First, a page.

1-Wire Barometer Calibration

Circuit Details
The resolution of the barometric pressure is about 0.00417 inHg (0.0139 kPa) for a pressure range of 31.0 to 28.0 inHg (105.0 to 95.0 kPa, or 1050 to 950 mb or hPa). Better resolutions are possible with a more restricted pressure range.

The circuit requires an additional power source other than that of the 1-Wire network. The MPX4115 requires about 7 ma of current. This is more than a 1-Wire network can provide without an elaborate circuit to store parasitic power from the 1-Wire network for short burst of current for pressure measurements.
Two voltage regulators are used to provide both 5.0 and 10.0 voltages from a source of DC power ranging from 12 to 24 volts.

General Circuit Schematic for Discussion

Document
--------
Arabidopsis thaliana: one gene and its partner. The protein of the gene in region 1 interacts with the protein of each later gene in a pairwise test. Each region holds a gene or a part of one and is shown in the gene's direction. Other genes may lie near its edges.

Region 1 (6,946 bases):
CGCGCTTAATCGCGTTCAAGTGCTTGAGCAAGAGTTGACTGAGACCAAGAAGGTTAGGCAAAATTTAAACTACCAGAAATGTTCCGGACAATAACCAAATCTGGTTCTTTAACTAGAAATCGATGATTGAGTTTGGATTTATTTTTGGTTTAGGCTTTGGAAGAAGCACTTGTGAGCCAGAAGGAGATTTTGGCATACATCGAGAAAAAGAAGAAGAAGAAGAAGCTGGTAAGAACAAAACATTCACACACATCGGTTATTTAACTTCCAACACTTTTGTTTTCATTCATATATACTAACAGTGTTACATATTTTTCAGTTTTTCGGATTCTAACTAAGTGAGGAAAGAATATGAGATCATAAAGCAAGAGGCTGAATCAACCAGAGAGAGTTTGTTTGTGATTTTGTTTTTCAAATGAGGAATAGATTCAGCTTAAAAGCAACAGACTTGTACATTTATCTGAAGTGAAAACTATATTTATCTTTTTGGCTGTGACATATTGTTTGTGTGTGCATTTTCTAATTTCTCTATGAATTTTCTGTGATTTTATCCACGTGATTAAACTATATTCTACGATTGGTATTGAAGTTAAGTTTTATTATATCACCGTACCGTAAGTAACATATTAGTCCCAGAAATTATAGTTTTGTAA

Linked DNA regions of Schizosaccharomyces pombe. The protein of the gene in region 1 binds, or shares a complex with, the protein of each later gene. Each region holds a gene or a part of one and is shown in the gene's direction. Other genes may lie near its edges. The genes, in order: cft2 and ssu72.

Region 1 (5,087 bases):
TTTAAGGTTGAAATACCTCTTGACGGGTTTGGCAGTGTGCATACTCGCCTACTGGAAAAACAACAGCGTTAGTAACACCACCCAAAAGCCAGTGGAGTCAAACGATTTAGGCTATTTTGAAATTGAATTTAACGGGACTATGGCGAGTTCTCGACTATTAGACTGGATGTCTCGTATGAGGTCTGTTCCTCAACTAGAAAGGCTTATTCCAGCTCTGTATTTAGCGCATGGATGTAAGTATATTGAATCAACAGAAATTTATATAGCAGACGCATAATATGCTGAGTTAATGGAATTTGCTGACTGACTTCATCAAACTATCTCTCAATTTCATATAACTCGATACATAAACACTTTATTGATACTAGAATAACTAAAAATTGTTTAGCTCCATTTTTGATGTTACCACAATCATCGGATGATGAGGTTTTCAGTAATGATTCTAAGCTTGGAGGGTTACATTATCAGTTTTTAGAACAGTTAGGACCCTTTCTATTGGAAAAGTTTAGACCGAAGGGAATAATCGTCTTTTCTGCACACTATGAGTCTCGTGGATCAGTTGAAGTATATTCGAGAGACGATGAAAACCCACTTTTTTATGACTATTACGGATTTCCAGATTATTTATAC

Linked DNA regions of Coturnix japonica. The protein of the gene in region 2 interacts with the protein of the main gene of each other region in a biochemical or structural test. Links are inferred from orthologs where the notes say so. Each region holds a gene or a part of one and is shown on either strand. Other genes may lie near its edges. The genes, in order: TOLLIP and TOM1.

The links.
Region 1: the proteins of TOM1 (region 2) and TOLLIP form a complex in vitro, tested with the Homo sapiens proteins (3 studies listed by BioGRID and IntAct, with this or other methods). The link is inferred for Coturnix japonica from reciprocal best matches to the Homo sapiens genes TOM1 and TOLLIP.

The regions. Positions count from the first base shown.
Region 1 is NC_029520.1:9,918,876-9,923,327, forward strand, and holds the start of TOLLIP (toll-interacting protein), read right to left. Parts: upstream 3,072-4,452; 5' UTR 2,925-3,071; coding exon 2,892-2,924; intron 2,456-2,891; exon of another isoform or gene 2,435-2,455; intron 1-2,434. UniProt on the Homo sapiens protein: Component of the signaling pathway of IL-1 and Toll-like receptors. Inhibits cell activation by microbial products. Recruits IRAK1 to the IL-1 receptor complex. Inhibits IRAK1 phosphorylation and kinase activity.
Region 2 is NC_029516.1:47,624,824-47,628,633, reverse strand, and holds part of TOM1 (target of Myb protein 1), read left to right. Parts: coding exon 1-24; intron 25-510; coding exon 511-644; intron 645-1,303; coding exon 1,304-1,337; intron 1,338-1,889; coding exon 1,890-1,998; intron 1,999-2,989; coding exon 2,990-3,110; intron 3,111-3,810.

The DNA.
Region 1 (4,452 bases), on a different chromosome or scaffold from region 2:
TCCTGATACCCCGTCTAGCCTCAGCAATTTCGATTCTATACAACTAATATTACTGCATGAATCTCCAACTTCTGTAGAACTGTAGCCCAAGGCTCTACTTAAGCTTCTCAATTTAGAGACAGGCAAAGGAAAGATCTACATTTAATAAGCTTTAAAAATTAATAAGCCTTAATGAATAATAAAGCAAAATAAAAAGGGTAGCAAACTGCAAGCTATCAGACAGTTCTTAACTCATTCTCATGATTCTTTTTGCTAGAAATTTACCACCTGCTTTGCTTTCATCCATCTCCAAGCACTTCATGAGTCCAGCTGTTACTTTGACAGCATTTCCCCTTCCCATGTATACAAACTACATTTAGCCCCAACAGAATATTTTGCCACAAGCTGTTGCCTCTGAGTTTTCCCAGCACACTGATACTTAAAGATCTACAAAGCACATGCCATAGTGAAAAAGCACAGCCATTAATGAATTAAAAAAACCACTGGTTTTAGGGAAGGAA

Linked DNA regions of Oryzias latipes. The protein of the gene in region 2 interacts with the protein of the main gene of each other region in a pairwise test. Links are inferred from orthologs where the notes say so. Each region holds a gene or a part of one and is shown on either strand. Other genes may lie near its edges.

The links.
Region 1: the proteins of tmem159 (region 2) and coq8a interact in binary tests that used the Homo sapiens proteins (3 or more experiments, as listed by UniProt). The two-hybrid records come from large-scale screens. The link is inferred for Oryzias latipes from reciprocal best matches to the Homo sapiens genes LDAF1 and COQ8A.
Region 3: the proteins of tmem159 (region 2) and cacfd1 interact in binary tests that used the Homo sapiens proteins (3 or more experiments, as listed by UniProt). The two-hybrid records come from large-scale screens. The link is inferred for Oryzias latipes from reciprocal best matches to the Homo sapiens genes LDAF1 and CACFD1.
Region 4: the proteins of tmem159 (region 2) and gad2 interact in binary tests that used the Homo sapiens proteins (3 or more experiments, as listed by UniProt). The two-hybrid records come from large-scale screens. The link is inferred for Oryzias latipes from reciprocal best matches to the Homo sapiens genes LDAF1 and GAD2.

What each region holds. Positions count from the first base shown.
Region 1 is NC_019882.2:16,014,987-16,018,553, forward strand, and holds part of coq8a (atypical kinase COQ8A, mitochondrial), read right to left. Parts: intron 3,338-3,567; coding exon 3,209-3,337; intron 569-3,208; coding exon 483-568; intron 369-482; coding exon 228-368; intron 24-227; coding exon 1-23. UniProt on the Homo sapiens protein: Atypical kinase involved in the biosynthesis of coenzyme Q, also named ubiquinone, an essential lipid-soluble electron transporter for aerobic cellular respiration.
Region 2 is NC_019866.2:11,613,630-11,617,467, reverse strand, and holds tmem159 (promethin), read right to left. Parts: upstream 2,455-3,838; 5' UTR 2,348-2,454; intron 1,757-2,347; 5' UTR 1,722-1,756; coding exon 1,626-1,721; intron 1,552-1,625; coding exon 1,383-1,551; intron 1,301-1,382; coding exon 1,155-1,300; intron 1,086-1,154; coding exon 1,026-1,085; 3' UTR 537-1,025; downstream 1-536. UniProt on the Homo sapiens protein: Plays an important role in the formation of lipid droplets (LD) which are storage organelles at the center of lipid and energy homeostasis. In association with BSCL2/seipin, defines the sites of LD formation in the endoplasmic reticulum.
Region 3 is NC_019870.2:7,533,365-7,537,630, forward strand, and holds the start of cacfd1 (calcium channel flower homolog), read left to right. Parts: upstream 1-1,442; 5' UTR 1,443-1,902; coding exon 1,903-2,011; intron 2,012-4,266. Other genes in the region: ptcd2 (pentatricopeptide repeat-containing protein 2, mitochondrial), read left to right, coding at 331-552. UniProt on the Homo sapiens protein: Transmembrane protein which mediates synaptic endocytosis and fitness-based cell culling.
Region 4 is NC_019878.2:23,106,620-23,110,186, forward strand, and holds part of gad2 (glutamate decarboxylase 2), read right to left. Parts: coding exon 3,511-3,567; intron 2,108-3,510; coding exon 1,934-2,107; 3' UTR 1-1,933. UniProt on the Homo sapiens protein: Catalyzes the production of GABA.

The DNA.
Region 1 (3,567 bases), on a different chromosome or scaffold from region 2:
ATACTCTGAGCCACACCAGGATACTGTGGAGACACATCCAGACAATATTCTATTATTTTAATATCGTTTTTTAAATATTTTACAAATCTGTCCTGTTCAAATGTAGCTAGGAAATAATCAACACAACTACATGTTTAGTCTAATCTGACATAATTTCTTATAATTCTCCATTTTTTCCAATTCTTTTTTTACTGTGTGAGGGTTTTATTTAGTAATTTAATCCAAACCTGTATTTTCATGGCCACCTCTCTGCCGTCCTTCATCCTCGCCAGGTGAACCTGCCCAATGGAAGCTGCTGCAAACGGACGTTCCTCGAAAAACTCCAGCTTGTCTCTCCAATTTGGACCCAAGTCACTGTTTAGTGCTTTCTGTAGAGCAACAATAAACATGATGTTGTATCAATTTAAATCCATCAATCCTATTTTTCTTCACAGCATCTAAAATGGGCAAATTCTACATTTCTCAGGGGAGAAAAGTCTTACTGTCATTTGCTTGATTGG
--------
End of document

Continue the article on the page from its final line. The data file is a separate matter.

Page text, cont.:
Circuit Description

For barometric pressures the MPX4115 output voltage ranges from about 4.25 to 3.79 volts at sea level, and about 2.77 to 2.45 volts at 10,000 feet. Most of this range is above the active voltage range of a 5 volt opamp circuit. In effect the sensor voltage is referenced to the power supply, not ground as desired. Fortunately the DS2438 Smart Battery Monitor accepts inputs as high as 10 volts. Thus by powering an opamp from 10 volts the output of the MPX4115 is well in the opamp and DS2438 range.

The MPX4115 output is fed through a RC filter to opamp stage, U1B, which has a fixed gain of approximately 4. This stage has an adjustable voltage input which is added to the barometric sensor output within the opamp, thereby allowing the adjustment of the output voltage offset to the A/D converter.

This in turn is fed to opamp stage, U1A with an adjustable gain. It is capable of a gain range of 1/1 to about 4.14/1.

The two 10-turn potentiometers (pots) control the gain and offset. VR2 controls the gain of U1A and VR1 controls the offset of the output voltage to the 1-Wire DS2438 A/D converter.